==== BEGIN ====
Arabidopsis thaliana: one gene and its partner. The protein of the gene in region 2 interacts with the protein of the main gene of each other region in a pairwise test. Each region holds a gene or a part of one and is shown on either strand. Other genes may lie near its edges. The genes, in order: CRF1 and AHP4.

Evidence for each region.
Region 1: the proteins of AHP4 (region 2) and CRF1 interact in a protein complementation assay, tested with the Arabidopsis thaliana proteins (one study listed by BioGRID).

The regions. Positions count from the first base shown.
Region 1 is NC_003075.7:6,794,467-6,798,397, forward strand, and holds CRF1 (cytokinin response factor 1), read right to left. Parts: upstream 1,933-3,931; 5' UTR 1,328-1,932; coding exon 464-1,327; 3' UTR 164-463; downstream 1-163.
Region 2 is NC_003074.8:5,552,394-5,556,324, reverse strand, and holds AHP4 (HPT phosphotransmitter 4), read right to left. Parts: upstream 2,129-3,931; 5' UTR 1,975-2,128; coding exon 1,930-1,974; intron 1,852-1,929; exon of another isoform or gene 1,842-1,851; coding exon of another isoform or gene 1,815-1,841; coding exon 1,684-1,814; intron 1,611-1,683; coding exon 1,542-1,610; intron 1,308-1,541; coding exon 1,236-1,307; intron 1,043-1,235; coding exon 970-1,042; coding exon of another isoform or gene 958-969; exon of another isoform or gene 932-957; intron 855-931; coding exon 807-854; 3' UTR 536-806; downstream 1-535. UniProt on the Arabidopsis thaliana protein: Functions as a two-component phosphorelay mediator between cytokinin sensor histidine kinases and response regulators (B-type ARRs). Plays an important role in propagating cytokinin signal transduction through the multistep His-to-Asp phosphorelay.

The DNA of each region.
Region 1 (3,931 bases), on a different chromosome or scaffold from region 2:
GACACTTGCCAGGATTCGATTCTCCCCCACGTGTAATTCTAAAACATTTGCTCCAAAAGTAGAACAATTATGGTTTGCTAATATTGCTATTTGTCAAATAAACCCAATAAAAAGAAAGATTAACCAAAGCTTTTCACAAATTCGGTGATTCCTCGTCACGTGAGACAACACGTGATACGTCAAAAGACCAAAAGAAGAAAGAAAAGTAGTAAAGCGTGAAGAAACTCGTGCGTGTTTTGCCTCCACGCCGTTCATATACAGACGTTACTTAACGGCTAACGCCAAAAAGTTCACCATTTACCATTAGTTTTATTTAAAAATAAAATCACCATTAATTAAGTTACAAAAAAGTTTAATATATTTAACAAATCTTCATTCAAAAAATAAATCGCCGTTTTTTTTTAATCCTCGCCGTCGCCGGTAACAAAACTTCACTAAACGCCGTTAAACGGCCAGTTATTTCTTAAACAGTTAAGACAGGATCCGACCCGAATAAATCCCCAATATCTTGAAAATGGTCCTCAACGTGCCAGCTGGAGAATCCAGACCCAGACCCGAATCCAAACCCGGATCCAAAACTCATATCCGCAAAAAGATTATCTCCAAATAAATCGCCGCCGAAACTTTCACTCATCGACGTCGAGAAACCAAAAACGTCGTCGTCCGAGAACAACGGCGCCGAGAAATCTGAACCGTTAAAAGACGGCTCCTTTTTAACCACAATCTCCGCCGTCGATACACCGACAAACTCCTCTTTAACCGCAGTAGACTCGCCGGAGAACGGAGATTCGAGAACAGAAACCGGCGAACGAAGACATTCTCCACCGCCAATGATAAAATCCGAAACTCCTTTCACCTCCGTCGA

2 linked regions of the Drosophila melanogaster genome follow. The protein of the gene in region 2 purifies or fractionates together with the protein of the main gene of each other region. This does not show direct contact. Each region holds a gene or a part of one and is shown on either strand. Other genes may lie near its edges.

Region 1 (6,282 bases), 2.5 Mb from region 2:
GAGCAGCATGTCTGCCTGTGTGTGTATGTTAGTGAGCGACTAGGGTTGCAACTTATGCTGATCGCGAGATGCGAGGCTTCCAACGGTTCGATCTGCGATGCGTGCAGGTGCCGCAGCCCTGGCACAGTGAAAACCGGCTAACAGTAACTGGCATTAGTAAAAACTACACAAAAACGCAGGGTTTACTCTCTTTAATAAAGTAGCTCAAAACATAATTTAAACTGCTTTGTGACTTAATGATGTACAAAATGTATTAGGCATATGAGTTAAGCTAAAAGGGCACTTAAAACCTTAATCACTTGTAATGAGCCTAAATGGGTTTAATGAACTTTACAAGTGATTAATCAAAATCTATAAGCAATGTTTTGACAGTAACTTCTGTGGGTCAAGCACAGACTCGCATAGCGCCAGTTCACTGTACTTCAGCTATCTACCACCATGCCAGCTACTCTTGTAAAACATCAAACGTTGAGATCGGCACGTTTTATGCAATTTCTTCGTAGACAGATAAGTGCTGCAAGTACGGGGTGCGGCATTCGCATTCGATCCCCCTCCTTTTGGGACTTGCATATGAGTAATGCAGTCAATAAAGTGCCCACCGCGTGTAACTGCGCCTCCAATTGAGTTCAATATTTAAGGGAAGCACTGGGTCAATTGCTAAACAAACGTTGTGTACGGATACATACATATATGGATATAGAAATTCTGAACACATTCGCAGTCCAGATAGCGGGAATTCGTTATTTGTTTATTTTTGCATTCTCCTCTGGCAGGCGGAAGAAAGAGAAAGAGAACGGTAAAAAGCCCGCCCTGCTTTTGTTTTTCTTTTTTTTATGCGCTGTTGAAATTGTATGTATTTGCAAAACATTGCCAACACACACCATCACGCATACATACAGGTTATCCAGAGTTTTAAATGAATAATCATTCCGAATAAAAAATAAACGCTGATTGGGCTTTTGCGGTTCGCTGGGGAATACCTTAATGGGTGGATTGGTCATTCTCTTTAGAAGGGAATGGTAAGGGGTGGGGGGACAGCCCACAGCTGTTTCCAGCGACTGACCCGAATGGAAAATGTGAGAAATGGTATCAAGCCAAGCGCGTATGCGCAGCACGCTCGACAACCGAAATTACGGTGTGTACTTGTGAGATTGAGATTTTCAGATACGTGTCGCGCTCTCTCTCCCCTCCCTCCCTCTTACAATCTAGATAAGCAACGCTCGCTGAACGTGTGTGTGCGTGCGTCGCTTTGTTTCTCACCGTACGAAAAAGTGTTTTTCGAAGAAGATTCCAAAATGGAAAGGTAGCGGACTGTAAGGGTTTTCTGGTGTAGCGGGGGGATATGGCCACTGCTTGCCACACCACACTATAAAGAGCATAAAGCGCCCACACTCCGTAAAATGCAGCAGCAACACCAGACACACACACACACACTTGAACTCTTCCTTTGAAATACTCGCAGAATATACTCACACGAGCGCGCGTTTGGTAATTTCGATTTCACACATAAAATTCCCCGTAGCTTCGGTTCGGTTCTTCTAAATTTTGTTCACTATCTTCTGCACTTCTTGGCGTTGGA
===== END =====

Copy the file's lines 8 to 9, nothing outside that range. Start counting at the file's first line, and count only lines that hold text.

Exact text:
Region 1 (3,931 bases), on a different chromosome or scaffold from region 2:
GACACTTGCCAGGATTCGATTCTCCCCCACGTGTAATTCTAAAACATTTGCTCCAAAAGTAGAACAATTATGGTTTGCTAATATTGCTATTTGTCAAATAAACCCAATAAAAAGAAAGATTAACCAAAGCTTTTCACAAATTCGGTGATTCCTCGTCACGTGAGACAACACGTGATACGTCAAAAGACCAAAAGAAGAAAGAAAAGTAGTAAAGCGTGAAGAAACTCGTGCGTGTTTTGCCTCCACGCCGTTCATATACAGACGTTACTTAACGGCTAACGCCAAAAAGTTCACCATTTACCATTAGTTTTATTTAAAAATAAAATCACCATTAATTAAGTTACAAAAAAGTTTAATATATTTAACAAATCTTCATTCAAAAAATAAATCGCCGTTTTTTTTTAATCCTCGCCGTCGCCGGTAACAAAACTTCACTAAACGCCGTTAAACGGCCAGTTATTTCTTAAACAGTTAAGACAGGATCCGACCCGAATAAATCCCCAATATCTTGAAAATGGTCCTCAACGTGCCAGCTGGAGAATCCAGACCCAGACCCGAATCCAAACCCGGATCCAAAACTCATATCCGCAAAAAGATTATCTCCAAATAAATCGCCGCCGAAACTTTCACTCATCGACGTCGAGAAACCAAAAACGTCGTCGTCCGAGAACAACGGCGCCGAGAAATCTGAACCGTTAAAAGACGGCTCCTTTTTAACCACAATCTCCGCCGTCGATACACCGACAAACTCCTCTTTAACCGCAGTAGACTCGCCGGAGAACGGAGATTCGAGAACAGAAACCGGCGAACGAAGACATTCTCCACCGCCAATGATAAAATCCGAAACTCCTTTCACCTCCGTCGA